The first thing you have to do is figure out how much you spend every month on what you consider essentials. I’m not here to tell you what is and isn’t essential. We watch a lot of hockey so paying for cable is essential. Maybe you pay for a cleaning service or get your groceries delivered. Anything that you pay for every month and deem necessary for your sanity goes on this list.
Step two is figuring out how much money you bring in every month. If you are single and have one salary job, then this is easy. If you are a self-employed freelancer than this can get more complicated. I’m not an expert on self-employed income, but I would suggest taking an average of your income over the last three to six months to get a ballpark. If you’re in that situation, I would also add a ‘buffer’ to your essentials list of maybe $200 to help cover if you have down month.
If you have multiple income streams, then include them all here. Side hustle income, rental income, etc.
Time for math. Subtract your essential expenses from your total income; what do you get? Hopefully, it’s a positive number. If not, then you’re going into debt every month. Your mission for right now is to figure out a way to either reduce your essentials list or increase your income.
For those with an excess, we need to make a plan for that money. The first step is setting up automatic contributions to your savings accounts. How much? I’d suggest at least 50% of the excess goes to savings. Remember, your essentials are already covered so this is just the split between saving and fun money. If you can, go even higher but it can be more motivating to build up instead of dropping down.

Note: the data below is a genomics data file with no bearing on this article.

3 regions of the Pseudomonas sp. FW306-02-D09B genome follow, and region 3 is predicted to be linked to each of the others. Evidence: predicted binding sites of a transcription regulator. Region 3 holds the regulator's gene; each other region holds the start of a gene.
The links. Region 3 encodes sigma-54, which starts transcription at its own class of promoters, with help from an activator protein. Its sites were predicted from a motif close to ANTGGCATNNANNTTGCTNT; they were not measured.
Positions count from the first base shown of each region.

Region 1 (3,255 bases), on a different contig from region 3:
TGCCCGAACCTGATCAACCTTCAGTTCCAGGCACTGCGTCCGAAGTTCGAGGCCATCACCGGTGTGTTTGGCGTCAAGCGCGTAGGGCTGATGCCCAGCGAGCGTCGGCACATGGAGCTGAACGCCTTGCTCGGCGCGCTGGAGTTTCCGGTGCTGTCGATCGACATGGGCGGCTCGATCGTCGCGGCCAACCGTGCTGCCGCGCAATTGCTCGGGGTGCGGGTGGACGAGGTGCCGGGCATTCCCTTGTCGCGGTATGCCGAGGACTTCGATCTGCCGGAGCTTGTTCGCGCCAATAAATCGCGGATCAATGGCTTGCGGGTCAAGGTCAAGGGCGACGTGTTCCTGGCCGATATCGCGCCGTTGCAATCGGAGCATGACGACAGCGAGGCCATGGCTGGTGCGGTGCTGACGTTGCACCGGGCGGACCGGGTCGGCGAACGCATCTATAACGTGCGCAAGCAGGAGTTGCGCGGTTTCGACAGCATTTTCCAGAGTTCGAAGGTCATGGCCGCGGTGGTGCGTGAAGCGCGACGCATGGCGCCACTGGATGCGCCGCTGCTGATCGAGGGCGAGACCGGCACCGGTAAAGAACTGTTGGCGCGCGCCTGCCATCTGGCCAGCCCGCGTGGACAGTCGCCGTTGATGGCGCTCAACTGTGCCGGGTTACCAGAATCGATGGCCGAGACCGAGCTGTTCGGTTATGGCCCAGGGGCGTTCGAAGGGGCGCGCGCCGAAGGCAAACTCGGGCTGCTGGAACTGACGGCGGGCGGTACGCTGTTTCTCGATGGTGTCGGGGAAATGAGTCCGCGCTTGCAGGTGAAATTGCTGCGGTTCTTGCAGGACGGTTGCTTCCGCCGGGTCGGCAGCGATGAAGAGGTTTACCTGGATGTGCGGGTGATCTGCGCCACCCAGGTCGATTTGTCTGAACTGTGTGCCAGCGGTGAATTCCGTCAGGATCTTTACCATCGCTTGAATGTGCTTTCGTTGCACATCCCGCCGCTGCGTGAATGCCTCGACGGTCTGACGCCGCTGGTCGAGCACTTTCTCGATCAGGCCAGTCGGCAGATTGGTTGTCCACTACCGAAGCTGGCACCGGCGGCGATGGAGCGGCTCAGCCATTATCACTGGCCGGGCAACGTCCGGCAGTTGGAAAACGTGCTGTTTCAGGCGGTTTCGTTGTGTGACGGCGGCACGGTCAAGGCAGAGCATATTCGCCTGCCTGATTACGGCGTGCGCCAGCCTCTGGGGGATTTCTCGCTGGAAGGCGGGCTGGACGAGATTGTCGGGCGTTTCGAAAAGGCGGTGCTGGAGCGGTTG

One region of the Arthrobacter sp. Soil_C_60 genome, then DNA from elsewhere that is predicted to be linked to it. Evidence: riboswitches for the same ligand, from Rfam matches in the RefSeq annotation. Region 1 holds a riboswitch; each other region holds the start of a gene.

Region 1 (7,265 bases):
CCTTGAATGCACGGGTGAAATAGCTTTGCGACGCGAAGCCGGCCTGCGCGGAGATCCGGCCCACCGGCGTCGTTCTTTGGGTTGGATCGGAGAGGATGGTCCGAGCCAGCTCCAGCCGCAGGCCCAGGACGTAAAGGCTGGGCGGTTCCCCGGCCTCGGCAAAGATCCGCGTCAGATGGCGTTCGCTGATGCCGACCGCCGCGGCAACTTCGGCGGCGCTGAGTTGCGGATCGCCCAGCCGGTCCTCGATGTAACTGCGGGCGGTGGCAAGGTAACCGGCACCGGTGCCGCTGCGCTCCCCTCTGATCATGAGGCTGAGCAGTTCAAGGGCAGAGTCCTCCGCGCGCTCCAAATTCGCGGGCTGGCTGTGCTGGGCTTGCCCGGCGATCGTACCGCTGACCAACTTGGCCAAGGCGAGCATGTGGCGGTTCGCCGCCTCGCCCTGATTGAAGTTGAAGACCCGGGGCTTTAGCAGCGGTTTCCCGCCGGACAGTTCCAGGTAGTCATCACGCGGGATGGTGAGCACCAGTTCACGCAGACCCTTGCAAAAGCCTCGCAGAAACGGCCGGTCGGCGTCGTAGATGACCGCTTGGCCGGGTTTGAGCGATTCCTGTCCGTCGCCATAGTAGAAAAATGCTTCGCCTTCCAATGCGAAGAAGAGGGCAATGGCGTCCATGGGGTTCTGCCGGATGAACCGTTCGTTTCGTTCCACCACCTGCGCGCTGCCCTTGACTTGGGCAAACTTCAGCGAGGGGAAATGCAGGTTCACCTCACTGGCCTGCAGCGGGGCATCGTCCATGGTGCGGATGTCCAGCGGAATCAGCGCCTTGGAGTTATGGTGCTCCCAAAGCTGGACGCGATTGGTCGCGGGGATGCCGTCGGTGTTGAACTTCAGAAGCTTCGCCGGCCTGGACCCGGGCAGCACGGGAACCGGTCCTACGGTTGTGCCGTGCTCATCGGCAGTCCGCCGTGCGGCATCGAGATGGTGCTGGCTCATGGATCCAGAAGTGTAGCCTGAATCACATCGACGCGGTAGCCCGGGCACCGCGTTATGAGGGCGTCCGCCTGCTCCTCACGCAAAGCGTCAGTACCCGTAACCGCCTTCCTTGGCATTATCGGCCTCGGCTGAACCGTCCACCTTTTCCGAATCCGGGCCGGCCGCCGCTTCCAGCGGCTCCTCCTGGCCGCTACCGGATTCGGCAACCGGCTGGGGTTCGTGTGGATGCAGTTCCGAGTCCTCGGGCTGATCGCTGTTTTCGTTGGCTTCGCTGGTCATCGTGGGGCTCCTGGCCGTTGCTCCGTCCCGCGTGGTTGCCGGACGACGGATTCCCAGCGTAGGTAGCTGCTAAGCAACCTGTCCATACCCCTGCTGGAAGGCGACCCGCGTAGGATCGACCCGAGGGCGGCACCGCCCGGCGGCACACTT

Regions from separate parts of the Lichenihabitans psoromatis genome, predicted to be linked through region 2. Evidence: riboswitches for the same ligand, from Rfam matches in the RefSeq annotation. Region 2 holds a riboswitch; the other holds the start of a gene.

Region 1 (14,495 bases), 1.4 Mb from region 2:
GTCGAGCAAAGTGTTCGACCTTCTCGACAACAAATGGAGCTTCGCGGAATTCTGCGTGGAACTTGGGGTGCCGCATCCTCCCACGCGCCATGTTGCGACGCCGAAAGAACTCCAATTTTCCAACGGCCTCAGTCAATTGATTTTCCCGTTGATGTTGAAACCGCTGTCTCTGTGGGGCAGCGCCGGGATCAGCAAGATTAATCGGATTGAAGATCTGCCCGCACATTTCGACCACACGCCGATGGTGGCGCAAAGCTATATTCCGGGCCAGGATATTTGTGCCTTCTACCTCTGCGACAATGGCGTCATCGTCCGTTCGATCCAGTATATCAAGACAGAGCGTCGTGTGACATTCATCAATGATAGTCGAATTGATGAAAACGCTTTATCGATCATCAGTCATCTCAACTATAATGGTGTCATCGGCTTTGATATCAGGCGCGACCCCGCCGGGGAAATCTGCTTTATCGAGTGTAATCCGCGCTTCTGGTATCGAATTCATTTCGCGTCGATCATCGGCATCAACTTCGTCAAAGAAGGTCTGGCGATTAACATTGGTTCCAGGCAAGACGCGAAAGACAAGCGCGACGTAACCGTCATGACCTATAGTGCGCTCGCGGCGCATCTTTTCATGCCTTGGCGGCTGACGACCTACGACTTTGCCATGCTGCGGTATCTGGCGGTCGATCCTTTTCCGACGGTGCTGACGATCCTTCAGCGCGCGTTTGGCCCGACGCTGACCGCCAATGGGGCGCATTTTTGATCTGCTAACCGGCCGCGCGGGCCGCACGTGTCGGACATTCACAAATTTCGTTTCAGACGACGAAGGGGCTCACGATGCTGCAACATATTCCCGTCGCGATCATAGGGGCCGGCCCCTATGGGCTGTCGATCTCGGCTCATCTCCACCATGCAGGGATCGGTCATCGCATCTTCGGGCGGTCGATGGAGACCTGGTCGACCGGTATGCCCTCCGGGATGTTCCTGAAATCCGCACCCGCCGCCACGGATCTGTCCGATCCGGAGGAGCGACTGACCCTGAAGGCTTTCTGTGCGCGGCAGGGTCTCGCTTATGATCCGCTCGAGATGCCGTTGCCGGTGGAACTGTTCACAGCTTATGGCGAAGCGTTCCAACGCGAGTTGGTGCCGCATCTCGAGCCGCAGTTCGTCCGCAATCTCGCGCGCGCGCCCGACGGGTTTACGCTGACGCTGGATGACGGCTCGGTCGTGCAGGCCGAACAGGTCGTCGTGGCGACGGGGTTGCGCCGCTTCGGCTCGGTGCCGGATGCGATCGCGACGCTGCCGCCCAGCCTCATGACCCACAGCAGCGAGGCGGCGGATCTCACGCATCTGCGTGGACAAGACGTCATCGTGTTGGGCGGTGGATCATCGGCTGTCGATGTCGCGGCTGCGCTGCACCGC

Now you know how much money is coming in, how much your essentials cost, your automatic savings are set-up and you’ve got a little leftover for guilt-free spending.
When you’re just getting started, you might feel uber motivated and want to sock away every last penny. That mentality is great, but I’m a big supporter of fun money. It will prevent you from feeling deprived and keep you motivated. If you find you consistently have money left at the end of each month, then go ahead and bump up that savings rate.
The Easiest Budgeting Method
Once you know all the above info, you’ll have the exact amount you can splurge each month. I like to keep this separate from everything else. For beginners, the easiest method is to withdraw that amount as cash, so you have a constant visual reminder of how much you have left to spend that month. Or, keep a separate bank account or credit card that is for your fun money and check in with the balance to ensure you’re not overdoing it.
No worrying about tracking every dollar you spend, just sticking to a guideline. Plus, the longer you live on that amount, the easier it is to know when you can and cannot splurge.
Because most of my bills and savings deposits are set-up automatically, I spend only a few minutes at the end of the month ‘budgeting’ using this method.
Now you know how I budget, so I’d love to hear your methods! Share your stance of budgeting and if you have a style that works for you in the comments.
This post was proofread by Grammarly.